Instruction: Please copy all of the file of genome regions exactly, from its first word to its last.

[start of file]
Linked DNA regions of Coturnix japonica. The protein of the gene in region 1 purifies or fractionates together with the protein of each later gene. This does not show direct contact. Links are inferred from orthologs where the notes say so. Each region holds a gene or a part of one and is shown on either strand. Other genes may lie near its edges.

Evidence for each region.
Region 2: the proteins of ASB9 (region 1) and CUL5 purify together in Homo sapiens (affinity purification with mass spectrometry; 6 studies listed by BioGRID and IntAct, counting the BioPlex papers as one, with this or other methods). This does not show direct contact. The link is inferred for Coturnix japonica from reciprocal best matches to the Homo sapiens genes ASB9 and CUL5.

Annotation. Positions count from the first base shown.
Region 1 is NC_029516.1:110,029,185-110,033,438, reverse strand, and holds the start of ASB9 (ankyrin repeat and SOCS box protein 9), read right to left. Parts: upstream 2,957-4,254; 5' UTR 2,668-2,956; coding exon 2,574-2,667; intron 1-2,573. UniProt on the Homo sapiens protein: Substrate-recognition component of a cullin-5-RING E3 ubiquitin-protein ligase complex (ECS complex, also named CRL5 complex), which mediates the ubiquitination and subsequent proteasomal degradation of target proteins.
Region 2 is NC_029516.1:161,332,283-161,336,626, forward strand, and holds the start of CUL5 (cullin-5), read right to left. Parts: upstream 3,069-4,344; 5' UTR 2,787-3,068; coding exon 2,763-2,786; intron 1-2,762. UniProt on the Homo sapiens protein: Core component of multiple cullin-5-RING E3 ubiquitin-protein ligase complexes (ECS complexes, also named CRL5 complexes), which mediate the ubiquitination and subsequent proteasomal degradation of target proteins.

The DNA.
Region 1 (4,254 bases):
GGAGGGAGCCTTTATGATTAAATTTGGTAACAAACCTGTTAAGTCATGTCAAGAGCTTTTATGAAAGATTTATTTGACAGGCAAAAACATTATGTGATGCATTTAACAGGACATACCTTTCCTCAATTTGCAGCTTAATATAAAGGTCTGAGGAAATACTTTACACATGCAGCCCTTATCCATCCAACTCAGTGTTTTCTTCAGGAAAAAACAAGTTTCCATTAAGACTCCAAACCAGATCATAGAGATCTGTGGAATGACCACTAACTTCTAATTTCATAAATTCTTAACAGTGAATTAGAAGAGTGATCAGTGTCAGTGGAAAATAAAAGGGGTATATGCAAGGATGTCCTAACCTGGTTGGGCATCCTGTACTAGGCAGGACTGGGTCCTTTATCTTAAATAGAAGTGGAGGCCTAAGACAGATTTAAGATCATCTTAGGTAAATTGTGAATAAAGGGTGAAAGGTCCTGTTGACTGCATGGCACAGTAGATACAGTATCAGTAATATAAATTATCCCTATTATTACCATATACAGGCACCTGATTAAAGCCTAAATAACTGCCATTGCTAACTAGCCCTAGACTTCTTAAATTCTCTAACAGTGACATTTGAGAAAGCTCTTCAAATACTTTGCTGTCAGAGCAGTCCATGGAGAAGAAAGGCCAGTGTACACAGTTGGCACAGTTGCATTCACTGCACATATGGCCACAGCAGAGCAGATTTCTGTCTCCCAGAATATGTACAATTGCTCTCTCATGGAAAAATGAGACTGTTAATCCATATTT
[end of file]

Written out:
Linked DNA regions of Coturnix japonica. The protein of the gene in region 1 purifies or fractionates together with the protein of each later gene. This does not show direct contact. Links are inferred from orthologs where the notes say so. Each region holds a gene or a part of one and is shown on either strand. Other genes may lie near its edges.

Evidence for each region.
Region 2: the proteins of ASB9 (region 1) and CUL5 purify together in Homo sapiens (affinity purification with mass spectrometry; 6 studies listed by BioGRID and IntAct, counting the BioPlex papers as one, with this or other methods). This does not show direct contact. The link is inferred for Coturnix japonica from reciprocal best matches to the Homo sapiens genes ASB9 and CUL5.

Annotation. Positions count from the first base shown.
Region 1 is NC_029516.1:110,029,185-110,033,438, reverse strand, and holds the start of ASB9 (ankyrin repeat and SOCS box protein 9), read right to left. Parts: upstream 2,957-4,254; 5' UTR 2,668-2,956; coding exon 2,574-2,667; intron 1-2,573. UniProt on the Homo sapiens protein: Substrate-recognition component of a cullin-5-RING E3 ubiquitin-protein ligase complex (ECS complex, also named CRL5 complex), which mediates the ubiquitination and subsequent proteasomal degradation of target proteins.
Region 2 is NC_029516.1:161,332,283-161,336,626, forward strand, and holds the start of CUL5 (cullin-5), read right to left. Parts: upstream 3,069-4,344; 5' UTR 2,787-3,068; coding exon 2,763-2,786; intron 1-2,762. UniProt on the Homo sapiens protein: Core component of multiple cullin-5-RING E3 ubiquitin-protein ligase complexes (ECS complexes, also named CRL5 complexes), which mediate the ubiquitination and subsequent proteasomal degradation of target proteins.

The DNA.
Region 1 (4,254 bases):
GGAGGGAGCCTTTATGATTAAATTTGGTAACAAACCTGTTAAGTCATGTCAAGAGCTTTTATGAAAGATTTATTTGACAGGCAAAAACATTATGTGATGCATTTAACAGGACATACCTTTCCTCAATTTGCAGCTTAATATAAAGGTCTGAGGAAATACTTTACACATGCAGCCCTTATCCATCCAACTCAGTGTTTTCTTCAGGAAAAAACAAGTTTCCATTAAGACTCCAAACCAGATCATAGAGATCTGTGGAATGACCACTAACTTCTAATTTCATAAATTCTTAACAGTGAATTAGAAGAGTGATCAGTGTCAGTGGAAAATAAAAGGGGTATATGCAAGGATGTCCTAACCTGGTTGGGCATCCTGTACTAGGCAGGACTGGGTCCTTTATCTTAAATAGAAGTGGAGGCCTAAGACAGATTTAAGATCATCTTAGGTAAATTGTGAATAAAGGGTGAAAGGTCCTGTTGACTGCATGGCACAGTAGATACAGTATCAGTAATATAAATTATCCCTATTATTACCATATACAGGCACCTGATTAAAGCCTAAATAACTGCCATTGCTAACTAGCCCTAGACTTCTTAAATTCTCTAACAGTGACATTTGAGAAAGCTCTTCAAATACTTTGCTGTCAGAGCAGTCCATGGAGAAGAAAGGCCAGTGTACACAGTTGGCACAGTTGCATTCACTGCACATATGGCCACAGCAGAGCAGATTTCTGTCTCCCAGAATATGTACAATTGCTCTCTCATGGAAAAATGAGACTGTTAATCCATATTT